My Dear Brethren,

Our Church commemorates Reformation Sunday today to remember the 16th century Protestant Reformation in which God raised several Reformers to preach and defend the truth of God’s Word during the dark ages of the Roman Catholic Church. These Reformers also endeavoured to translate the Word of God into the common language of the people so that they too can read and understand God’s Word themselves. Reformation is best remembered on 31 October 1517, in which Martin Luther nailed his ninety-five theses to the door of the Cathedral of Wittenberg, Germany. These theses condemned various practices and teachings of the Roman Church. After several years of stormy disputes with the Pope and other Church leaders, Martin Luther was finally excommunicated from the fellowship of the Roman Catholic Church in 1521.

Do you know that many Reformers were burnt at the stake to die for the truth of God’s Word? Historical record reveals that during the reign of Queen Mary from 1553-1558, who is also known as “Bloody Mary”, that no less than 288 protestant Christians were burnt at the stake for not renouncing their faith in Christ. Out of these 288 Christian martyrs, one was an archbishop, four were bishops, twenty-one were clergymen, fifty-five were women, and four were children. It is a clear fact that these 288 Christians were not put to death for any offence against property or person. They were not rebels against the Queen’s authority. They were not thieves, or murderers, or drunkards, or unbelievers, or men and women of immoral lives. On the contrary, they were, with barely an exception, some of the holiest, purest, and best Christians in England, and several of them the most learned men of their day. Let me share to you the recorded story of the first martyr by the name of John Rogers.

“The first leading English Reformer who died as a martyr in Queen Mary’s reign, was John Rogers, a London Minister, Vicar of St. Sepulchre’s. He was burned in Smithfield on Monday, the 4th of February, 1555. Rogers was born at Defttend, in the parish of Aston, near Birmingham. He was a man who, in one respect, had done more for the cause of Protestantism than any of his fellow-sufferers. He had assisted Tyndale and Coverdale in bringing out a most important version of the English Bible, a version commonly known as Matthews’ Bible. Indeed, he was condemned as “Rogers, alias Matthews.” This circumstance, in all human probability, made him a marked man, and was one cause why he was the first who was brought to the stake.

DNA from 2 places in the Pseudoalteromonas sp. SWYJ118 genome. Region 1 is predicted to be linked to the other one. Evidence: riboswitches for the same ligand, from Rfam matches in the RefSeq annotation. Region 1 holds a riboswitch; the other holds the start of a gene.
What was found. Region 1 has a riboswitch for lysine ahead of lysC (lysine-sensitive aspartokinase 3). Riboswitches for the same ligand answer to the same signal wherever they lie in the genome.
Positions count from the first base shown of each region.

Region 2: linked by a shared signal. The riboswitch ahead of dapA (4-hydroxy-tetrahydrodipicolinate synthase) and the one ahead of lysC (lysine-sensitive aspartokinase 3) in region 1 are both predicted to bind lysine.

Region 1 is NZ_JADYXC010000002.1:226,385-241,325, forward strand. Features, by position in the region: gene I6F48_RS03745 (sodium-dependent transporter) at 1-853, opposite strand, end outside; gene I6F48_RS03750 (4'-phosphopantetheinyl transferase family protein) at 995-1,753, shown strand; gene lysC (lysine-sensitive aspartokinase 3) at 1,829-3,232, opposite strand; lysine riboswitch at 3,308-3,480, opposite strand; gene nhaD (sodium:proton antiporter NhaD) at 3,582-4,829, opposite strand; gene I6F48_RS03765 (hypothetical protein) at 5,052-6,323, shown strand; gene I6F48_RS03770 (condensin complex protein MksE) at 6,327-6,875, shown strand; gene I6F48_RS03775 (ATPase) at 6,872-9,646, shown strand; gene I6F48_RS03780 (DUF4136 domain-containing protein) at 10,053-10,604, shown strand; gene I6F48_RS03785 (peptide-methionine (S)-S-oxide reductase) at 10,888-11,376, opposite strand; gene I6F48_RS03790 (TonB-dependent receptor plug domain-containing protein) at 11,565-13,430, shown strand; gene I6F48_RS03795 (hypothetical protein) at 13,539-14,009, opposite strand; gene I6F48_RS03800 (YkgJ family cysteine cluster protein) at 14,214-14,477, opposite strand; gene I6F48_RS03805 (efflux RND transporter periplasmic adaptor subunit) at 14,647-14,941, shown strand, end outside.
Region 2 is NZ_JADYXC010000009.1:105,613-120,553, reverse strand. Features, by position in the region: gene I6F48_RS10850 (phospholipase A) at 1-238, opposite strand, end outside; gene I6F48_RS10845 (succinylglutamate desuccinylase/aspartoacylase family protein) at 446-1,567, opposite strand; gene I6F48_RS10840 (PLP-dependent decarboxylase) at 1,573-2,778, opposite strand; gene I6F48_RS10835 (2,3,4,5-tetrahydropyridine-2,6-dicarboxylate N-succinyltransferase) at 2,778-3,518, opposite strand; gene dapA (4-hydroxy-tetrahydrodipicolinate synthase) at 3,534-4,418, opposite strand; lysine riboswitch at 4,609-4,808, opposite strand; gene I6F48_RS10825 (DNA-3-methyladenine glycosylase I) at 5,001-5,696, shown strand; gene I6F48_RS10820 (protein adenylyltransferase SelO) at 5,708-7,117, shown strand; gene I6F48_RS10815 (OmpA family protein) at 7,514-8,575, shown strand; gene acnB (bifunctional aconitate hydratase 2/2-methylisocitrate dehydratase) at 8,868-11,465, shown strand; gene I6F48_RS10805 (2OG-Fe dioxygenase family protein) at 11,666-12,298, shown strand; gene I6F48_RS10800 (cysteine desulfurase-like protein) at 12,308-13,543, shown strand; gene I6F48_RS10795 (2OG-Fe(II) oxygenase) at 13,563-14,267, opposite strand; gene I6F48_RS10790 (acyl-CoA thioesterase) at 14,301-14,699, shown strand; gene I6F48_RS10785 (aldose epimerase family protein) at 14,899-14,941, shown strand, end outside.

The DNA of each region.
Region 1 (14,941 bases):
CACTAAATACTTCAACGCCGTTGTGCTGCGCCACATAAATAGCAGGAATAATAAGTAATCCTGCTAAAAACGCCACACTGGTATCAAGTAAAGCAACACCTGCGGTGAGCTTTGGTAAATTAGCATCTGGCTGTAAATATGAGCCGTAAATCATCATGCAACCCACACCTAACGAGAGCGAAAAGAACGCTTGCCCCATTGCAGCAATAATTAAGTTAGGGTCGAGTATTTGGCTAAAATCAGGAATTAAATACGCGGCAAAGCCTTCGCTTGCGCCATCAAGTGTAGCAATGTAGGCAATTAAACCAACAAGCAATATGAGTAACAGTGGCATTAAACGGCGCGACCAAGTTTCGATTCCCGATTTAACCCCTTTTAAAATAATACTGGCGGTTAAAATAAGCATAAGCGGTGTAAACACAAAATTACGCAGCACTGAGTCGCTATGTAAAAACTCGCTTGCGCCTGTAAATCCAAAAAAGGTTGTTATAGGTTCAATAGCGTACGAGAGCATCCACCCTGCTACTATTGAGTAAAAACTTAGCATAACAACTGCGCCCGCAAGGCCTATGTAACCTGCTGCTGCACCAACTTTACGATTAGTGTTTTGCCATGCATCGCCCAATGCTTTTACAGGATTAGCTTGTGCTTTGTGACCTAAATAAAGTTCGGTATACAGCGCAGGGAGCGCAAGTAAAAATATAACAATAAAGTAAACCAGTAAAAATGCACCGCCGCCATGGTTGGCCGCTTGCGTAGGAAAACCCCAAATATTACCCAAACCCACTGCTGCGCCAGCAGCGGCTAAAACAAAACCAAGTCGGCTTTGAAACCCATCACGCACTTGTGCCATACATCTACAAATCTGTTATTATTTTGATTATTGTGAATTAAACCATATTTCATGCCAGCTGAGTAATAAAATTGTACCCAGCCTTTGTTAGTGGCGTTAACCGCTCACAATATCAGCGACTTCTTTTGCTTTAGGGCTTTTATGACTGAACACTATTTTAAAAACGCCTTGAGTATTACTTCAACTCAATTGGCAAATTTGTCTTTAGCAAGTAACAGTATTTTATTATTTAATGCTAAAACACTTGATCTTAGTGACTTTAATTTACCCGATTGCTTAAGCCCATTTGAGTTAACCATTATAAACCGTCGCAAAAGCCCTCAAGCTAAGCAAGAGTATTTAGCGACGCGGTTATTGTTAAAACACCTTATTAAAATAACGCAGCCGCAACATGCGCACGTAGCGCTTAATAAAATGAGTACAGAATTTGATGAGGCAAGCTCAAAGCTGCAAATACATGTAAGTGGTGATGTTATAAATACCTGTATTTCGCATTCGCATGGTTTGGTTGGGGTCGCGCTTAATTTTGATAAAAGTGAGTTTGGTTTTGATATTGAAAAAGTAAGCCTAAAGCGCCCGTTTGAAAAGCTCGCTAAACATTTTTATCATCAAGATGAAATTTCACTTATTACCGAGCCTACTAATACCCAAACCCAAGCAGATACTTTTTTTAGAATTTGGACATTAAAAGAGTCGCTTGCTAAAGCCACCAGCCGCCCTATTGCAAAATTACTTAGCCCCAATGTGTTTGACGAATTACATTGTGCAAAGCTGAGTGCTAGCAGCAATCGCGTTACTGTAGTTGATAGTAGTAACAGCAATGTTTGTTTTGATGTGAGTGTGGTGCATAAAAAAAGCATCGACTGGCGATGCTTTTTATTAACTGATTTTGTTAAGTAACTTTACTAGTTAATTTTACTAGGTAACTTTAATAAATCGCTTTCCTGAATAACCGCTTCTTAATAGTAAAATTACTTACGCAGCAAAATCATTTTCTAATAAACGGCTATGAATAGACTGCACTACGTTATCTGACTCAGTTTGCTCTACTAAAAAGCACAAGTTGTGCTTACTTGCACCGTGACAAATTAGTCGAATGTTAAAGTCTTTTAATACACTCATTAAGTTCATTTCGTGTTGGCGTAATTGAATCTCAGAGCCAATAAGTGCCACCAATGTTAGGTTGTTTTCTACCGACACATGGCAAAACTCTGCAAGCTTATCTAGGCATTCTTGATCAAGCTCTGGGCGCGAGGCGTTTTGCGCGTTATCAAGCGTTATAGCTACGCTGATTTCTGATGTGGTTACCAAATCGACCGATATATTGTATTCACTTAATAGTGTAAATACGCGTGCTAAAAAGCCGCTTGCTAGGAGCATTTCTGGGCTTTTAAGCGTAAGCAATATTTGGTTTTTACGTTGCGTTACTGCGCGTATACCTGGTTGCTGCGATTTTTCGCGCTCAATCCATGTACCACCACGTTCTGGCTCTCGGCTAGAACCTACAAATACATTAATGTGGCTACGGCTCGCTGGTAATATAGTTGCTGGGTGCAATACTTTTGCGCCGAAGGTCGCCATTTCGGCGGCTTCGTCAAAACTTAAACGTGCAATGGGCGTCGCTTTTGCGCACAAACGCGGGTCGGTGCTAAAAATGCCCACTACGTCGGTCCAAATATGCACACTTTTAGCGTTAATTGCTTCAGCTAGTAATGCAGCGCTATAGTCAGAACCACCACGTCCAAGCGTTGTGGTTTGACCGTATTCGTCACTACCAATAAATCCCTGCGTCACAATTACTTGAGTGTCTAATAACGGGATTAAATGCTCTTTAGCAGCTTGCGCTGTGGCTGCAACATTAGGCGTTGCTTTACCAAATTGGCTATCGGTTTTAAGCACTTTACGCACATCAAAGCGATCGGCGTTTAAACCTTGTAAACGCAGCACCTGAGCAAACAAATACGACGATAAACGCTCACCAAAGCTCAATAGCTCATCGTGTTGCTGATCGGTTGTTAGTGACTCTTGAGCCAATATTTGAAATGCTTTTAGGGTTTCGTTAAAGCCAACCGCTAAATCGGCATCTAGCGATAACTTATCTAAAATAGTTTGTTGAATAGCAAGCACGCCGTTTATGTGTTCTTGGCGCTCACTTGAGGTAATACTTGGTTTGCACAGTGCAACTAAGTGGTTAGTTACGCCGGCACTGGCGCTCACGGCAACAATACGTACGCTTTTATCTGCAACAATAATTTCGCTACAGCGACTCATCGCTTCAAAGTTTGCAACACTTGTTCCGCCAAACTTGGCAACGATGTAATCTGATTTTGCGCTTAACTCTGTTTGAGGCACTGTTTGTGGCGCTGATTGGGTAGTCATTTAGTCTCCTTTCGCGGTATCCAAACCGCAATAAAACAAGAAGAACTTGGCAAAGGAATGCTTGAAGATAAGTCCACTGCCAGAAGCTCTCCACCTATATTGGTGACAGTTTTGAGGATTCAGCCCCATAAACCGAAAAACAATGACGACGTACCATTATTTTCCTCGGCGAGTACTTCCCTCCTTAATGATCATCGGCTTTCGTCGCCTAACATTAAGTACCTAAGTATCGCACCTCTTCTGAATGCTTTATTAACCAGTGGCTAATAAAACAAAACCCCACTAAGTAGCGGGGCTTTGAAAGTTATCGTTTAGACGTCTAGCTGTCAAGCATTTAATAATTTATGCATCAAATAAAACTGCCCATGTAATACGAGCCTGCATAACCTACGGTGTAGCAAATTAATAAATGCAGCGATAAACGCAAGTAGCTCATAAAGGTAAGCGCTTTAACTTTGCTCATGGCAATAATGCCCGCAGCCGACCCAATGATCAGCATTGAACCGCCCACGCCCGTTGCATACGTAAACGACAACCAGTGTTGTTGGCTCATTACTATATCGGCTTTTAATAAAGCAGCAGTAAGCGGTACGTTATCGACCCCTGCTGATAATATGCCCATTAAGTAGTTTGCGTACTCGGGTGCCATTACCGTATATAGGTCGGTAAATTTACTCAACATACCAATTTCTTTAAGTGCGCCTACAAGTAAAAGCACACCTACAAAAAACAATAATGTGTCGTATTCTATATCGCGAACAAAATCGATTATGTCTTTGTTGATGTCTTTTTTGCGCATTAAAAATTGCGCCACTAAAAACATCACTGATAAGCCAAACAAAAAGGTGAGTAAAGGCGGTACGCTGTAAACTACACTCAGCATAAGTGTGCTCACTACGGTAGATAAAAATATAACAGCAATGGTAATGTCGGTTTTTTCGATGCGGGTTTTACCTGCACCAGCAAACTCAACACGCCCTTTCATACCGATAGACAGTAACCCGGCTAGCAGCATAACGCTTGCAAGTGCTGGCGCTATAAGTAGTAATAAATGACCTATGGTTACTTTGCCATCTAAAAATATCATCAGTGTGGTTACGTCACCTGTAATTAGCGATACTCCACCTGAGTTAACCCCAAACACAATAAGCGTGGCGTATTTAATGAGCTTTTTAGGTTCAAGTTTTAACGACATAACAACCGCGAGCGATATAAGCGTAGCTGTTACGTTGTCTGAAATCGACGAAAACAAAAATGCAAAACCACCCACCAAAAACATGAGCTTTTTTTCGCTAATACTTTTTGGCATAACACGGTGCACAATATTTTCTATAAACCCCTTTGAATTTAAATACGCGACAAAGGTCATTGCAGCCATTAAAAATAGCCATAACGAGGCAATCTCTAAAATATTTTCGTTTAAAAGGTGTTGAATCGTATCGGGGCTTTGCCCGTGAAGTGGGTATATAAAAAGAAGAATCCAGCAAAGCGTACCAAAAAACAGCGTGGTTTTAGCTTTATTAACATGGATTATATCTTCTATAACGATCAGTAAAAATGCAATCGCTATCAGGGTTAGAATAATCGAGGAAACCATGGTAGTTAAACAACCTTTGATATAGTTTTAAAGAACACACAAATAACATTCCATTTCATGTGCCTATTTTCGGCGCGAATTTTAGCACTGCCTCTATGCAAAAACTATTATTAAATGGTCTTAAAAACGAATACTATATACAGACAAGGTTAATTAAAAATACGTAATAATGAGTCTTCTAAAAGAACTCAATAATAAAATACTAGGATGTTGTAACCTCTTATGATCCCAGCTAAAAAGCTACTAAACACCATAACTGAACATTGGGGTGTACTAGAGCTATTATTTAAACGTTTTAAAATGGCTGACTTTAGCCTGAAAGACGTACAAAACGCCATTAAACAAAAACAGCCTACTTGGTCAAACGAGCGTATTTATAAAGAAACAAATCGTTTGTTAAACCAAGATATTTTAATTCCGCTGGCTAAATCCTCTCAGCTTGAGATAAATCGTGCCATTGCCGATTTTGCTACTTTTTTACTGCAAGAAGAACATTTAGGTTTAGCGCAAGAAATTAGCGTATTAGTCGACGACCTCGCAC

On the morning of his martyrdom he was roused hastily in his cell in Newgate, and hardly allowed time to dress himself. He was then led forth to Smithfield on foot, within sight of the Church of St. Sepulchre, where he had preached, and through the streets of the parish where he had done the work of a pastor. By the wayside stood his wife and ten children (one a baby) whom Bishop Bonner, in his diabolical cruelty, had flatly refused him leave to see in prison. He just saw them, but was hardly allowed to stop, and then walked on calmly to the stake, repeating the 51st Psalm. An immense crowd lined the street, and filled every available spot in Smithfield. Up to that day men could not tell how English Reformers would behave in the face of death. But when they saw John Rogers, the first martyr, walking steadily and unflinchingly into a fiery grave, the enthusiasm of the crowd knew no bounds. They rent the air with thunders of applause. Even Noailles, the French Ambassador, wrote home a description of the scene, and said that Rogers went to death “as if he was walking to his wedding.” By God’s great mercy he died with comparative ease.”

I constantly asked myself why were the Reformers willing and courageous to die for the Lord Jesus Christ and give up the world’s glory and even their own lives? Perhaps the answer is found in the Reformation hymn written by Martin Luther, “A Mighty Fortress Is Our God”, which has often been called the “Battle Hymn of the Reformation.” It has been translated into almost every known language. It was perhaps the single most powerful hymn of the Reformation, as it was a great source of strength and inspiration for those who were persecuted and even martyred for their convictions to believe in Jesus Christ alone for their salvation. In the 4th stanza of the hymn, it says :

Let goods and kindred go, this mortal life also;
The body they may kill: God’s truth abideth still,
His kingdom is forever.

The Reformers understood and obeyed in their hearts what Jesus said in Matthew 10:28, “And fear not them which kill the body, but are not able to kill the soul: but rather fear him which is able to destroy both soul and body in hell.” Do you fear God in your life? May this Reformation Sunday teach us the fear of the Lord as the Reformers had demonstrated in their lives more than 400 years ago.

Elder John Leong